I’m a senior. Will I owe taxes when I sell my condo?

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Q. I am selling my condo in an adult community in Bergen County. Will I have to pay tax on the sales price? And is there a tax break for seniors? I’m 75.
— Taxed out

A. Congratulations on the sale of your condo.

You may be eligible for a tax break.

If your condo was your primary residence, and you lived in your home for two out of the last five years prior to the sale, then you would be entitled to an exclusion for federal tax purposes of $250,000 of the capital gain for single filers and $500,000 of the capital gain for taxpayers that are married filing jointly, said Patricia Daquila, a certified financial planner and certified public accountant with Peapack Private Wealth Management in New Providence.

The good news is that for New Jersey taxation, the gain would be calculated the same way as it is for federal tax purposes, she said. If you qualify federally, you will for the state, too.

Daquila said you should remember that you can only exclude a gain on your sale of your primary home one time every 24 months for both federal and New Jersey taxes.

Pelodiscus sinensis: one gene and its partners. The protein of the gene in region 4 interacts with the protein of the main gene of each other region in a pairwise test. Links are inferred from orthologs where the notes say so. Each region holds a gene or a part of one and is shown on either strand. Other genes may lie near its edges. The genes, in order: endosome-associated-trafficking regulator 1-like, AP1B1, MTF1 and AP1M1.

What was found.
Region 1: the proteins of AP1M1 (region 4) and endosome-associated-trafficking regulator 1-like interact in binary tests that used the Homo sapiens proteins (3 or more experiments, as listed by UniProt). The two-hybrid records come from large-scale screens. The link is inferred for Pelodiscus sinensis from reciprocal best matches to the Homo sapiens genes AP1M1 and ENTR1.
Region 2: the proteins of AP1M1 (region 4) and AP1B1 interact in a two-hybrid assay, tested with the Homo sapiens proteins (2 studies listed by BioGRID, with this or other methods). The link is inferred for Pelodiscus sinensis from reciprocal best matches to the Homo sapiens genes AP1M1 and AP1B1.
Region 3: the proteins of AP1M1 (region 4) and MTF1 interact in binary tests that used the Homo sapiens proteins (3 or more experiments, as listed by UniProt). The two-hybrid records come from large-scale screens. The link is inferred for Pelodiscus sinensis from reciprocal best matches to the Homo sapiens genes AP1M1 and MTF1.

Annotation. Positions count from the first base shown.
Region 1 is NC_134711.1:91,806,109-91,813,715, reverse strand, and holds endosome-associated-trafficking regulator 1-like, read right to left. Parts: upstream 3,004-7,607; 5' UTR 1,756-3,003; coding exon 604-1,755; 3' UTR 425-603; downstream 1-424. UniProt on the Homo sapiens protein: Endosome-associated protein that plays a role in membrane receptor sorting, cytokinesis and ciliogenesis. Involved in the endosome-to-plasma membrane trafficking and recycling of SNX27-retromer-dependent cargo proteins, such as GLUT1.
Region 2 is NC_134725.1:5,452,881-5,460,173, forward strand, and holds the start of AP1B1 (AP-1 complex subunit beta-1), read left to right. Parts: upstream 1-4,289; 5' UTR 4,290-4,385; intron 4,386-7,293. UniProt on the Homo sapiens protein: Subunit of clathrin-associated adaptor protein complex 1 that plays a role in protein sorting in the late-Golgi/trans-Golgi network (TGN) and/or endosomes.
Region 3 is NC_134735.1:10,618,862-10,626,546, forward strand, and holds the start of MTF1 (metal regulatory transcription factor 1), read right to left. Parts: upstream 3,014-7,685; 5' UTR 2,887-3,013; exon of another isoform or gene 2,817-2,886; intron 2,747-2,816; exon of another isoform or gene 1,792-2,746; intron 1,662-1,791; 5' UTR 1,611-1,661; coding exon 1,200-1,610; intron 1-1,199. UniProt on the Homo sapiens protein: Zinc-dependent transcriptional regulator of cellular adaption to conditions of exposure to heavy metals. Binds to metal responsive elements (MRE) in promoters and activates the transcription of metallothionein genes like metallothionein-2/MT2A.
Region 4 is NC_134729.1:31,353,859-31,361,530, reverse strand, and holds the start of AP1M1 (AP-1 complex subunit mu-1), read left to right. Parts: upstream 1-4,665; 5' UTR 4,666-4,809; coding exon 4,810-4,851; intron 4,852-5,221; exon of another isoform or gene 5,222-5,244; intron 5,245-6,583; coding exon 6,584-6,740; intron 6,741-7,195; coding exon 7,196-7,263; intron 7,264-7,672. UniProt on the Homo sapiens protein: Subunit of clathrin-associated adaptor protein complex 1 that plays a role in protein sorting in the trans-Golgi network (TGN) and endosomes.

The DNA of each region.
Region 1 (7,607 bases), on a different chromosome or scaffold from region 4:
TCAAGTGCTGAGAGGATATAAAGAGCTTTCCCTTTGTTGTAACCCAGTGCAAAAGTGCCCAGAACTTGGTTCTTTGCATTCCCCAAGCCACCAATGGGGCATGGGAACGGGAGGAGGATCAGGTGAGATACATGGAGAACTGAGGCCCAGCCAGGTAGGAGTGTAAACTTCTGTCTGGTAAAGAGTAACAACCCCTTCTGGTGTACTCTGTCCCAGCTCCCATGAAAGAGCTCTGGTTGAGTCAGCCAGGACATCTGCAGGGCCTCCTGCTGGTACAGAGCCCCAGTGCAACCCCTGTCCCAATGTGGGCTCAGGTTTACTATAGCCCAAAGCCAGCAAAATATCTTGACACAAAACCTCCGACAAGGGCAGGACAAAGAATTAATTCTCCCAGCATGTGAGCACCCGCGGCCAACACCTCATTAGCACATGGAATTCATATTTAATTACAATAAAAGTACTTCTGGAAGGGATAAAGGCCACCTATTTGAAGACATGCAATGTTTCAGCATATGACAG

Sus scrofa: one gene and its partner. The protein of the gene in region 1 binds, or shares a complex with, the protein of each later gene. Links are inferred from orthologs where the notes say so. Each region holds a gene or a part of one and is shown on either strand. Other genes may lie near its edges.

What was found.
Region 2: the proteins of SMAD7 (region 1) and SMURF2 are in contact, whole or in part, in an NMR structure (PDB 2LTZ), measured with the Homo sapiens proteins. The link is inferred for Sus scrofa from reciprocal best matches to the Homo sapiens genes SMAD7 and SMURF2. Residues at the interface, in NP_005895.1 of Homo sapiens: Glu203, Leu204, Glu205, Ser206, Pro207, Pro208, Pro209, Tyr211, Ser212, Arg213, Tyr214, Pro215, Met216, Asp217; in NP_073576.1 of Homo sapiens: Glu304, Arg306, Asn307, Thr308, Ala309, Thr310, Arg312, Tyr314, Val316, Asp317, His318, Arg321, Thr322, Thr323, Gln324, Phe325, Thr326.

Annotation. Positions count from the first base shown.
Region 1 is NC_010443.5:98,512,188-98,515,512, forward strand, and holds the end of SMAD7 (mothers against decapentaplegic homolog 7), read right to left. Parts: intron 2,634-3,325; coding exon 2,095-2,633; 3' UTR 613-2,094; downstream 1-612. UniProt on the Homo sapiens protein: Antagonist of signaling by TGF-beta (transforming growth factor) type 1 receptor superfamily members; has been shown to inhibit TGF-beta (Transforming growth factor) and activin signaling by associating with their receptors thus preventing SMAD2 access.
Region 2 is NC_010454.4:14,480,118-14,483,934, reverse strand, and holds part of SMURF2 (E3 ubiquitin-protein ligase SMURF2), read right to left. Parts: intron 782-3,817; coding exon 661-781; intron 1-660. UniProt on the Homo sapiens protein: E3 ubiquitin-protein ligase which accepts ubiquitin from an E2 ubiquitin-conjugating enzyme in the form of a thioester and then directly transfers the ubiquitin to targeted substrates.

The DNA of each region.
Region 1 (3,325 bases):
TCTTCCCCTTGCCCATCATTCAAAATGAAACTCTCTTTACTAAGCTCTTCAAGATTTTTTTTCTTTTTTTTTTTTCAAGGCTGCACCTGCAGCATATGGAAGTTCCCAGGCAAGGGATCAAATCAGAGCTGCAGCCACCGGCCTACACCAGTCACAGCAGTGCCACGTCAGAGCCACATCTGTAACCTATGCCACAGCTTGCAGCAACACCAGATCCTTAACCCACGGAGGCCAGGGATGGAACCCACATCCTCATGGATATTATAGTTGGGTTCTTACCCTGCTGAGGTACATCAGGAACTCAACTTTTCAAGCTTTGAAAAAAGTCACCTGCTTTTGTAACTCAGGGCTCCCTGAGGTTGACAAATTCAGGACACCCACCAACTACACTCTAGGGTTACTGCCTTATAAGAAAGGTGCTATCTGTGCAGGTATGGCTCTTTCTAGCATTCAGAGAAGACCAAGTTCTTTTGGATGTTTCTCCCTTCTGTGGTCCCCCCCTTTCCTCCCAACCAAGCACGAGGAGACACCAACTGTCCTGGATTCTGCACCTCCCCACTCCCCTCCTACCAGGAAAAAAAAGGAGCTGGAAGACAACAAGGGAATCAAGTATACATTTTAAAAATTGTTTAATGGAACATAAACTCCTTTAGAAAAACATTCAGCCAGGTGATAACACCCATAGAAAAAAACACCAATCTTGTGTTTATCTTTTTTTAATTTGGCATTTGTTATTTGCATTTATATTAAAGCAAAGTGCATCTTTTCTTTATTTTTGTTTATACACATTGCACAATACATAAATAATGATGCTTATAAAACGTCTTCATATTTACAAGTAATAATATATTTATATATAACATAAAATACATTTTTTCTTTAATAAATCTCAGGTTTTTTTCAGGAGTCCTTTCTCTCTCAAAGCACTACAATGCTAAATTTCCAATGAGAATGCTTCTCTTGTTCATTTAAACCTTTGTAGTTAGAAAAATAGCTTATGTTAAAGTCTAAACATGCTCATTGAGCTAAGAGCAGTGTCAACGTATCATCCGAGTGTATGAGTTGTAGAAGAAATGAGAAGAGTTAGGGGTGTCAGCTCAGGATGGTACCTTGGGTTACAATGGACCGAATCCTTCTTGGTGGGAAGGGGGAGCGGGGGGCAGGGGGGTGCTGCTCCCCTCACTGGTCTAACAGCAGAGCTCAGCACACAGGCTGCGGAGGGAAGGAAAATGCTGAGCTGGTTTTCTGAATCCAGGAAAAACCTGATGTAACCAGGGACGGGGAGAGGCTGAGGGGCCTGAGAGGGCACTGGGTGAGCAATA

As far as tax breaks for seniors, there’s not one specific to real estate transactions, but the state does offer a retirement income exclusion that you may qualify for, she said.

If you are 62 years or older or disabled as defined by Social Security and if your income is less than $100,000, then you may exclude pensions and retirement income up to $100,000 for married taxpayers filing jointly taxpayers and $75,000 for single taxpayers, she said.

“If your income is higher than those limits but less than $150,000, you may qualify for an exclusion for a reduced amount,” she said.

You may also qualify to use the unused portion of the retirement exclusion to other retirement income, she said.

Before making any moves, you should speak to a tax professional who can examine the details of your situation.

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This story was originally published on June 7, 2022.

NJMoneyHelp.com presents certain general financial planning principles and advice, but should never be viewed as a substitute for obtaining advice from a personal professional advisor who understands your unique individual circumstances.